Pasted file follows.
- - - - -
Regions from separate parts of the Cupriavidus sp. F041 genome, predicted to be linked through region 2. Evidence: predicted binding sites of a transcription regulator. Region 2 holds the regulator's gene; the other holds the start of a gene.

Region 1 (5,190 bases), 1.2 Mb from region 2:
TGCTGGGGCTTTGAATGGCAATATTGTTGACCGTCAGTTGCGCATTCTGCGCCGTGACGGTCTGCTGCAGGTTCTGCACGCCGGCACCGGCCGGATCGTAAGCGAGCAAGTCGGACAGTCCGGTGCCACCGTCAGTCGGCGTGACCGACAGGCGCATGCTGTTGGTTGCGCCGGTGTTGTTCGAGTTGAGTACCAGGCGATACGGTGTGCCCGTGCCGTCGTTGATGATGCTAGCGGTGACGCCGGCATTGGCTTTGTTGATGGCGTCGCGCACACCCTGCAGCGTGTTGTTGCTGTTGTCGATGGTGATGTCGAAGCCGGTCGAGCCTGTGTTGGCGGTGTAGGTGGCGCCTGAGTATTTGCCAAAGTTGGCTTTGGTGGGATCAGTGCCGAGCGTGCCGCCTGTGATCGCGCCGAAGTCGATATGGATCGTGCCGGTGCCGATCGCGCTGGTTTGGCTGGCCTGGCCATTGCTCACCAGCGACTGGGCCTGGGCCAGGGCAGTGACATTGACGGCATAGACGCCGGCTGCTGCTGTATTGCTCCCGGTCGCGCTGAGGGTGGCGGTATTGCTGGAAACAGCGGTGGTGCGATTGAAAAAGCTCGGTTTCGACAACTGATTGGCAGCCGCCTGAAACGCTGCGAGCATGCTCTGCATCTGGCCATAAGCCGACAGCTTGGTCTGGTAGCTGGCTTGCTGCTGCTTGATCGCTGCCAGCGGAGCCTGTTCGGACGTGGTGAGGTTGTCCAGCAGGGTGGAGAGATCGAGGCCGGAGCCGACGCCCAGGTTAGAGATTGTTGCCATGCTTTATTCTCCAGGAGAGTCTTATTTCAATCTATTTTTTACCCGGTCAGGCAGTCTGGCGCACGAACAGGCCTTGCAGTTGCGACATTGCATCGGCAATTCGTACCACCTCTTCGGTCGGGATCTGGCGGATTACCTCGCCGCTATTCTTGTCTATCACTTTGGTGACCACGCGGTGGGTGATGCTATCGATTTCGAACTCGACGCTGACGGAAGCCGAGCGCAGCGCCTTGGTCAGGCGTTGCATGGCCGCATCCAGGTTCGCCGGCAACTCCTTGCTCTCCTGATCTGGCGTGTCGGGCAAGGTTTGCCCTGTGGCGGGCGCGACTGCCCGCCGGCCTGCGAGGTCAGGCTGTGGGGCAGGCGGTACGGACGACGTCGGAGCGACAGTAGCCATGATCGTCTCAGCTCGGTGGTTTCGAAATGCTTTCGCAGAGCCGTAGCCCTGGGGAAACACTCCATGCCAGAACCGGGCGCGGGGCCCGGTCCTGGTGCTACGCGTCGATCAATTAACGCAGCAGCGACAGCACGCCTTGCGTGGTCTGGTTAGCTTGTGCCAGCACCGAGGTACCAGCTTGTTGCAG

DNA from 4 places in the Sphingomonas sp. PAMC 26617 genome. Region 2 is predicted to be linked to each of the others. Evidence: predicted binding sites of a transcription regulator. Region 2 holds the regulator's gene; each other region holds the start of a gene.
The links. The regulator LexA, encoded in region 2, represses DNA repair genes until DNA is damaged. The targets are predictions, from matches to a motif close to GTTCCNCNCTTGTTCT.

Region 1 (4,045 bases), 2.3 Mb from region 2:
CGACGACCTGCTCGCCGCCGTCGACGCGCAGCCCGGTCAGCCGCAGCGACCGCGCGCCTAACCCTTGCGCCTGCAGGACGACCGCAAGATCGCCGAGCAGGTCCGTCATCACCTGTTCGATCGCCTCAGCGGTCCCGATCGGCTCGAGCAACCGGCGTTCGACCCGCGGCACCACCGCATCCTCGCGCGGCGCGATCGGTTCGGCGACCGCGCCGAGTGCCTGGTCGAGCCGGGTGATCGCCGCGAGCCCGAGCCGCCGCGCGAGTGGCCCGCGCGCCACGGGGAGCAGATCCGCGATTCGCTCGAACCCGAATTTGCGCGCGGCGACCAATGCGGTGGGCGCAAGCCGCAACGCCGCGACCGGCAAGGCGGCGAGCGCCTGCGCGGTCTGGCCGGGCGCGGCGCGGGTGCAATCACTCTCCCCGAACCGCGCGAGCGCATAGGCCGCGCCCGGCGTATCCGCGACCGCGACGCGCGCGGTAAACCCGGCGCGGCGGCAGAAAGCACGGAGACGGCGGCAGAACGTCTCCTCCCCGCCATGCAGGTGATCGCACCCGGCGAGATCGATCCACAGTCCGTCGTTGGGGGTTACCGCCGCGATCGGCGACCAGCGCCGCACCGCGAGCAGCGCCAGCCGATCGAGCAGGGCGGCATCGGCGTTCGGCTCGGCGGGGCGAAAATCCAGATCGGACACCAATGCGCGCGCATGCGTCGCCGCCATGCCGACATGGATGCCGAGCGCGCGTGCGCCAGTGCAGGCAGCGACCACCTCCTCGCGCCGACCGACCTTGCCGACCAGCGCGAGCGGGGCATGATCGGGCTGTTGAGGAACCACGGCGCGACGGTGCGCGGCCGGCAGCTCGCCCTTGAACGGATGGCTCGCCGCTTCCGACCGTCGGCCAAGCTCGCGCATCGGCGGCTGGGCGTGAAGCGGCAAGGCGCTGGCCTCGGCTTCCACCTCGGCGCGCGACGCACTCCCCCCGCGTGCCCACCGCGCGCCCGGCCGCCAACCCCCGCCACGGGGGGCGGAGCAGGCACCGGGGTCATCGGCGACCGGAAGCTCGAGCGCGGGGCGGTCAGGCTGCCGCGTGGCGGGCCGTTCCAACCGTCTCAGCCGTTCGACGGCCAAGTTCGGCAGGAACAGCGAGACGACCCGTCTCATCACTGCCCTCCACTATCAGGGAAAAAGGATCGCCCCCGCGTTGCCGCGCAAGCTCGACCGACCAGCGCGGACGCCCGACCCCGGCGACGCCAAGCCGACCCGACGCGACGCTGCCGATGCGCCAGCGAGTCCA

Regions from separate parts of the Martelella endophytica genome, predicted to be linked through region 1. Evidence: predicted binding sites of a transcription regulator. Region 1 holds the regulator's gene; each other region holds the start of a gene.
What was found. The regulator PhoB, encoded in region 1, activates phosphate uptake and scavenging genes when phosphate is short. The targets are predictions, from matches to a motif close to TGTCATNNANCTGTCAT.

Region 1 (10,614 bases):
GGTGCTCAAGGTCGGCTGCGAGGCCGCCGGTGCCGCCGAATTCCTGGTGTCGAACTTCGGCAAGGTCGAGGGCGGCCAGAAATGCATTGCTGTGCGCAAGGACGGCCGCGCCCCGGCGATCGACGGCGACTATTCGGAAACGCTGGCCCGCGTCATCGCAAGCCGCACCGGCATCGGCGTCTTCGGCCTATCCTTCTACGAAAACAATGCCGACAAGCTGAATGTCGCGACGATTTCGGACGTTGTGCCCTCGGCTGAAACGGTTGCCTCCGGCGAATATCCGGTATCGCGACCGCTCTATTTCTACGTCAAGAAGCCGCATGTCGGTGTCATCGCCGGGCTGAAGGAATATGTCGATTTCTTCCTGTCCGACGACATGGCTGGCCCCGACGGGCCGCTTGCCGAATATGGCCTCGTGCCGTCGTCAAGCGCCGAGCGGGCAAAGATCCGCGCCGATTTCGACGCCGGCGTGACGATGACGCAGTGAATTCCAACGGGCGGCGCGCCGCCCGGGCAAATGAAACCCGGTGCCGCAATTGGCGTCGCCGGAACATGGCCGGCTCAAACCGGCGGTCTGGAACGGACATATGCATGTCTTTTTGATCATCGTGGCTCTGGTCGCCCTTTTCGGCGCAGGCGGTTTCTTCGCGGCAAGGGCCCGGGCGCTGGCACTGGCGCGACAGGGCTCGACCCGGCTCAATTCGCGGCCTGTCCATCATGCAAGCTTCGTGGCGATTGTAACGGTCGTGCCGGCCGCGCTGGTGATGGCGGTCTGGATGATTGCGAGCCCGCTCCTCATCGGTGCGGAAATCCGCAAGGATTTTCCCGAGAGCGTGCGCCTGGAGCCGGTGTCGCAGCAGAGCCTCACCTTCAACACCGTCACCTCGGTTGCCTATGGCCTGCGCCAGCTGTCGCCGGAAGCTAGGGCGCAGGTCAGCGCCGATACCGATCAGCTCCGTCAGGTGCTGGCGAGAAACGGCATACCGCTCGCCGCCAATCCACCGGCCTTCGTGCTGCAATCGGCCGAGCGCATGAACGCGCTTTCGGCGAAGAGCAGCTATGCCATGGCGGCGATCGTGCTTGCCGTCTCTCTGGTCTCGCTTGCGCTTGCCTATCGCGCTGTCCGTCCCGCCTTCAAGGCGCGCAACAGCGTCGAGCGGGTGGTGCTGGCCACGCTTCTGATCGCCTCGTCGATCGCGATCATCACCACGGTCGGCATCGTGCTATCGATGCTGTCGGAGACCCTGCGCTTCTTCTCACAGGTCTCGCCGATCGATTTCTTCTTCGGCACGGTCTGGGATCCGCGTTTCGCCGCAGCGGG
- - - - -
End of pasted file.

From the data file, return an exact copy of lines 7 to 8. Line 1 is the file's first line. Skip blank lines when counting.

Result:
CGACGACCTGCTCGCCGCCGTCGACGCGCAGCCCGGTCAGCCGCAGCGACCGCGCGCCTAACCCTTGCGCCTGCAGGACGACCGCAAGATCGCCGAGCAGGTCCGTCATCACCTGTTCGATCGCCTCAGCGGTCCCGATCGGCTCGAGCAACCGGCGTTCGACCCGCGGCACCACCGCATCCTCGCGCGGCGCGATCGGTTCGGCGACCGCGCCGAGTGCCTGGTCGAGCCGGGTGATCGCCGCGAGCCCGAGCCGCCGCGCGAGTGGCCCGCGCGCCACGGGGAGCAGATCCGCGATTCGCTCGAACCCGAATTTGCGCGCGGCGACCAATGCGGTGGGCGCAAGCCGCAACGCCGCGACCGGCAAGGCGGCGAGCGCCTGCGCGGTCTGGCCGGGCGCGGCGCGGGTGCAATCACTCTCCCCGAACCGCGCGAGCGCATAGGCCGCGCCCGGCGTATCCGCGACCGCGACGCGCGCGGTAAACCCGGCGCGGCGGCAGAAAGCACGGAGACGGCGGCAGAACGTCTCCTCCCCGCCATGCAGGTGATCGCACCCGGCGAGATCGATCCACAGTCCGTCGTTGGGGGTTACCGCCGCGATCGGCGACCAGCGCCGCACCGCGAGCAGCGCCAGCCGATCGAGCAGGGCGGCATCGGCGTTCGGCTCGGCGGGGCGAAAATCCAGATCGGACACCAATGCGCGCGCATGCGTCGCCGCCATGCCGACATGGATGCCGAGCGCGCGTGCGCCAGTGCAGGCAGCGACCACCTCCTCGCGCCGACCGACCTTGCCGACCAGCGCGAGCGGGGCATGATCGGGCTGTTGAGGAACCACGGCGCGACGGTGCGCGGCCGGCAGCTCGCCCTTGAACGGATGGCTCGCCGCTTCCGACCGTCGGCCAAGCTCGCGCATCGGCGGCTGGGCGTGAAGCGGCAAGGCGCTGGCCTCGGCTTCCACCTCGGCGCGCGACGCACTCCCCCCGCGTGCCCACCGCGCGCCCGGCCGCCAACCCCCGCCACGGGGGGCGGAGCAGGCACCGGGGTCATCGGCGACCGGAAGCTCGAGCGCGGGGCGGTCAGGCTGCCGCGTGGCGGGCCGTTCCAACCGTCTCAGCCGTTCGACGGCCAAGTTCGGCAGGAACAGCGAGACGACCCGTCTCATCACTGCCCTCCACTATCAGGGAAAAAGGATCGCCCCCGCGTTGCCGCGCAAGCTCGACCGACCAGCGCGGACGCCCGACCCCGGCGACGCCAAGCCGACCCGACGCGACGCTGCCGATGCGCCAGCGAGTCCA

Regions from separate parts of the Martelella endophytica genome, predicted to be linked through region 1. Evidence: predicted binding sites of a transcription regulator. Region 1 holds the regulator's gene; each other region holds the start of a gene.